February 21st, 2012
10:00 AM ET

Opinion: With Jeremy Lin and Asian Americans, what is offensive?

Editors note: Ren Hsieh is the Executive Director of The Dynasty Project dedicated to promoting athletics in APIA communities and empowering APIA athletes. He is also Content Director of Fastbreak NYC and a staff blogger for our OurChinatown.org.

By Ren Hsieh, Special to CNN

(CNN) –As Jeremy Lin might be able to attest, being an Asian American athlete has never been easy.

You tend to get taunted, overlooked and worst of all, dismissed no matter what you seem to accomplish.

What has been interesting to me as an Asian and Pacific Islander American (APIA) athlete during Jeremy Lin’s unbelievable run is that our role as APIA athletes, known previously only to us, is being played out now on a national scale.

The recent and now infamous “Chink in the Armor” headline from ESPN pretty much sums it up. I do not believe those responsible for the headline are racists. Somehow, they just didn’t understand how it could be offensive to Asian Americans.

This begs the question for mainstream America. What is offensive?

Ex-ESPN writer says slur was 'honest mistake'

Ethnic humor has permeated the national media since Jeremy Lin’s sudden rise to prominence, and the casual derision of Asians and Asian culture is nothing new.

I was the first East Asian ever to make the varsity basketball team when I was a high school sophomore, and the only one in the district until my junior year, and recall the taunts then.

That’s why I started the Dynasty Project, a non-profit organization in New York City dedicated to promoting athletics in Asian American communities and empowering Asian American athletes.

Not only do we hope to teach fundamentals to young athletes and give them the tools to attain a high level of play, but also to prepare them to make the transition from an Asian American community to play with all Americans. It requires a great deal of preparation, focus and perseverance.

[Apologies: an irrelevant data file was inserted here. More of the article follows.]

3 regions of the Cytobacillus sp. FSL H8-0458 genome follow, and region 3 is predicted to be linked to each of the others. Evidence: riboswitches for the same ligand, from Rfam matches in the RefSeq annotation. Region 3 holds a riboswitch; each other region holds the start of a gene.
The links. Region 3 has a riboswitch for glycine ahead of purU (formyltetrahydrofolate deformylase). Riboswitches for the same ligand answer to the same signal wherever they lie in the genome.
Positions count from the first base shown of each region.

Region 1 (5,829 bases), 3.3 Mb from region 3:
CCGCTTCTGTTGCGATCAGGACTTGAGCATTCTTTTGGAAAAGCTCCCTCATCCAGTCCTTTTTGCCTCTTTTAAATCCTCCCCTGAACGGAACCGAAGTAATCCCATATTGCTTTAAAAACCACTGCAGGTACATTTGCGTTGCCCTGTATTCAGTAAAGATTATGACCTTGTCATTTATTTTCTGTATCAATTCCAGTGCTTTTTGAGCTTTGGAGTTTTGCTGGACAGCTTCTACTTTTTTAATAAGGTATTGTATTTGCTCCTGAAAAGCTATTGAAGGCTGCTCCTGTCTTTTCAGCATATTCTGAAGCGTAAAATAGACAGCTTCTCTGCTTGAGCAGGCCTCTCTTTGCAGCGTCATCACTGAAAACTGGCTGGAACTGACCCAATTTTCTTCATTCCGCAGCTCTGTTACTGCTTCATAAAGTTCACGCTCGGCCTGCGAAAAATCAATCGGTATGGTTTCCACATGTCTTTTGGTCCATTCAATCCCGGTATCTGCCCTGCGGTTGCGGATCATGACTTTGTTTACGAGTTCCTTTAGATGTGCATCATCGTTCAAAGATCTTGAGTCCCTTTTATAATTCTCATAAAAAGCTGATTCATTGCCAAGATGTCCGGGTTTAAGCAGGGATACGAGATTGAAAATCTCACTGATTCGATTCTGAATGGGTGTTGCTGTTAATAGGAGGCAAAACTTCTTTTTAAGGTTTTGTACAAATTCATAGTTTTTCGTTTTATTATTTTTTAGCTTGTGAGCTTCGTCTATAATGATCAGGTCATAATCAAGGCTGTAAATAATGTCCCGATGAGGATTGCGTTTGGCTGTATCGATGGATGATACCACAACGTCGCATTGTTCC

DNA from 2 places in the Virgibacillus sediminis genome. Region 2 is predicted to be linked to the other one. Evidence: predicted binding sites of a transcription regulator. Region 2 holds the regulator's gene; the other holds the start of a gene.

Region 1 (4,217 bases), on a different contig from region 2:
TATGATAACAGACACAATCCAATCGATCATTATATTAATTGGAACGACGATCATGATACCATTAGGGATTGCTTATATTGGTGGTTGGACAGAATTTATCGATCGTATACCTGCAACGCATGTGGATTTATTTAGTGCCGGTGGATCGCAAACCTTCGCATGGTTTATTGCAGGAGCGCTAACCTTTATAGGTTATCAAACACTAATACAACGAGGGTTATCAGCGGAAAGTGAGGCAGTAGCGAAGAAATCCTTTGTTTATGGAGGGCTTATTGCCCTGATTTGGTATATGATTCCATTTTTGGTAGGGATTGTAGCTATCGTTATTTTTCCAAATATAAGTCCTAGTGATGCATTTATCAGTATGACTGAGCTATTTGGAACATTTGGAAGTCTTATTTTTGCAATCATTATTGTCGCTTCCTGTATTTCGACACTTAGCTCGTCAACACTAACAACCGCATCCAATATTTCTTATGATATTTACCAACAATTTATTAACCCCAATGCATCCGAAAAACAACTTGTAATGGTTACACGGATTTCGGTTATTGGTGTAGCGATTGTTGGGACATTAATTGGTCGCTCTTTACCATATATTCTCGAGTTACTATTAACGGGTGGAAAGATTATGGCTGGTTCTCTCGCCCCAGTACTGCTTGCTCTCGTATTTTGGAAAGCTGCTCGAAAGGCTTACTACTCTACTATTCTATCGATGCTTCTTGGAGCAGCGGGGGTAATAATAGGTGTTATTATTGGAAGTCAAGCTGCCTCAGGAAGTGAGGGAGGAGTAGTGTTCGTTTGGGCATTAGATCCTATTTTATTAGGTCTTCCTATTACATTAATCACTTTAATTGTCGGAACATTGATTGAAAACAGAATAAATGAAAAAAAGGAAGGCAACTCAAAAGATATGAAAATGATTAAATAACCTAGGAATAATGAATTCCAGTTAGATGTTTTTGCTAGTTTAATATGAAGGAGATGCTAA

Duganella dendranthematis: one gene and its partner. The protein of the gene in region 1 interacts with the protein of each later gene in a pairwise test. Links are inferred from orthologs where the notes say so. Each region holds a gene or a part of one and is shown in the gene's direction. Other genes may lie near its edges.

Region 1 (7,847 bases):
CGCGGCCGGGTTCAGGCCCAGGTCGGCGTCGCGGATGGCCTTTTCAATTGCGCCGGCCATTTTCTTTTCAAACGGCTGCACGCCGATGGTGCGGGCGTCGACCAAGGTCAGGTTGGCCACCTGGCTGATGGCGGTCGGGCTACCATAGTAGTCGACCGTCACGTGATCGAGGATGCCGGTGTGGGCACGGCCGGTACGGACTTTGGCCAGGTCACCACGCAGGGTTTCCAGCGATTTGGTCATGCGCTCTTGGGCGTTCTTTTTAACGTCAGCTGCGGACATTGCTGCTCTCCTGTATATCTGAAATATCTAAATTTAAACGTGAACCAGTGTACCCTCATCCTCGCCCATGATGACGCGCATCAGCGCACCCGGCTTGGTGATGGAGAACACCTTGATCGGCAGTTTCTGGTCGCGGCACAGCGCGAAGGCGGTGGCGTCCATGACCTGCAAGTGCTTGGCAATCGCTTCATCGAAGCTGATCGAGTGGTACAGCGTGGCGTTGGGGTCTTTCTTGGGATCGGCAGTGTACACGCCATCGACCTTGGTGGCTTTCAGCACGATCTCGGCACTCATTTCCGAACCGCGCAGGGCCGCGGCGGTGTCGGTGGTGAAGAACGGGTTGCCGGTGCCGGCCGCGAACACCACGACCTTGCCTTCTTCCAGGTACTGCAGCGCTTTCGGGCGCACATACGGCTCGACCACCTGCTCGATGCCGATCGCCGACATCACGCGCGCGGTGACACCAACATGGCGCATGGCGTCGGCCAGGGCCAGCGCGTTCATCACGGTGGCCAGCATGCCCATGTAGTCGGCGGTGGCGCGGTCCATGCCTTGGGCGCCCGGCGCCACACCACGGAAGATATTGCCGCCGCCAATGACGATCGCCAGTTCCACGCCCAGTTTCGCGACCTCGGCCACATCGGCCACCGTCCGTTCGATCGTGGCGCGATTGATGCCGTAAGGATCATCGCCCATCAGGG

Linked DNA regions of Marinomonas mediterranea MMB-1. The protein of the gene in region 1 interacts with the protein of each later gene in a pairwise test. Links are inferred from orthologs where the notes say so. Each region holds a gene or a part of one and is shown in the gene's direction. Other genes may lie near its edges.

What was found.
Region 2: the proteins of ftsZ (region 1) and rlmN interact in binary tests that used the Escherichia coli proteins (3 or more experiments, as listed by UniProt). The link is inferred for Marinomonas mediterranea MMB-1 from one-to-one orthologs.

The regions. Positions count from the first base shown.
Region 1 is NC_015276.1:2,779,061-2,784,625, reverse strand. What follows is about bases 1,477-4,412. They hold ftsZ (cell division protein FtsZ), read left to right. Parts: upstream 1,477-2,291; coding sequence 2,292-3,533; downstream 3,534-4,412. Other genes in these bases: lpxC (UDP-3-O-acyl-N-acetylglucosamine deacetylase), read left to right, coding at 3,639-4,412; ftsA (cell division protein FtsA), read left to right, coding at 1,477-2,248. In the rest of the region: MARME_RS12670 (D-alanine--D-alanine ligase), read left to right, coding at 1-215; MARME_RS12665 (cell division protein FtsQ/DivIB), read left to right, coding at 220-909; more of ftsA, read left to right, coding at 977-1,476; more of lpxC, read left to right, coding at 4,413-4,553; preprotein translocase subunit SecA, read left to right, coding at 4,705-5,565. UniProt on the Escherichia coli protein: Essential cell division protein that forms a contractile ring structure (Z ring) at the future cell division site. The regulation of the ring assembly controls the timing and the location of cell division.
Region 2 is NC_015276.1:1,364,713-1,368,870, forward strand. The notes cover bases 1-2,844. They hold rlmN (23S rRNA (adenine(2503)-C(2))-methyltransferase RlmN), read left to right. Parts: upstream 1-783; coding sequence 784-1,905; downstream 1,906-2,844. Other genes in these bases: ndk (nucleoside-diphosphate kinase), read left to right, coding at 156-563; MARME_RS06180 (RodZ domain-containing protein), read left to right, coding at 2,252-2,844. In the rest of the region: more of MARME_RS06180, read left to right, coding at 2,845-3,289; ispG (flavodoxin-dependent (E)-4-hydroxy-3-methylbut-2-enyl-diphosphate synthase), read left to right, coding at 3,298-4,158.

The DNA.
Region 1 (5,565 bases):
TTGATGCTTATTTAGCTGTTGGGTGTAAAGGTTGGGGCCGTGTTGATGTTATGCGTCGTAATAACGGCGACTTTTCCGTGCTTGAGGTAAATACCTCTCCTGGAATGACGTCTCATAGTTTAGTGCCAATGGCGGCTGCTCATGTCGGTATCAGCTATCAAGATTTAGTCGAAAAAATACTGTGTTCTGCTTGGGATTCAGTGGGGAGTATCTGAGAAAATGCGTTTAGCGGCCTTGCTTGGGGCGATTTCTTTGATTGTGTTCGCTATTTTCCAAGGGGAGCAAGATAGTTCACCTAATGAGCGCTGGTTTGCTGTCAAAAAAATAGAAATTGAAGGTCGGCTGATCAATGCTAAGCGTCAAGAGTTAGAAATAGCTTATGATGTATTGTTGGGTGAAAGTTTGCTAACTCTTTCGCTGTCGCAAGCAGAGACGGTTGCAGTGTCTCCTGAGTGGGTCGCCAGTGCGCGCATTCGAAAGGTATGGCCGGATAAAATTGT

Jeremy Lin emerges as emblem of burgeoning Asian-American Christianity

Asian Americans and Asian American athletes are used to having to defend themselves, but the Lin phenomenon has grown so much that it makes at least some people consider what is offensive and what is not, what is Asian and what is not.

Jeremy Lin has inadvertently started a conversation that is bigger than just basketball. Sports is never just sports especially in America: it is culture.

When someone like Lin is getting more attention than any Asian American since Bruce Lee, race becomes relevant.

Racial slur against Jeremy Lin by media must be stopped

This does not surprise me. Whether we are in school, in practice or on the field, we receive plenty of casual racism.

Despite Lin’s exploits and many supporters from all walks of life, Lin still is the butt of jokes and plenty of dismissal. With every compliment, there seems to be an accompanying putdown.

Even fans who seem to want to celebrate Lin feel the need to do it in some off-color, even condescending, way.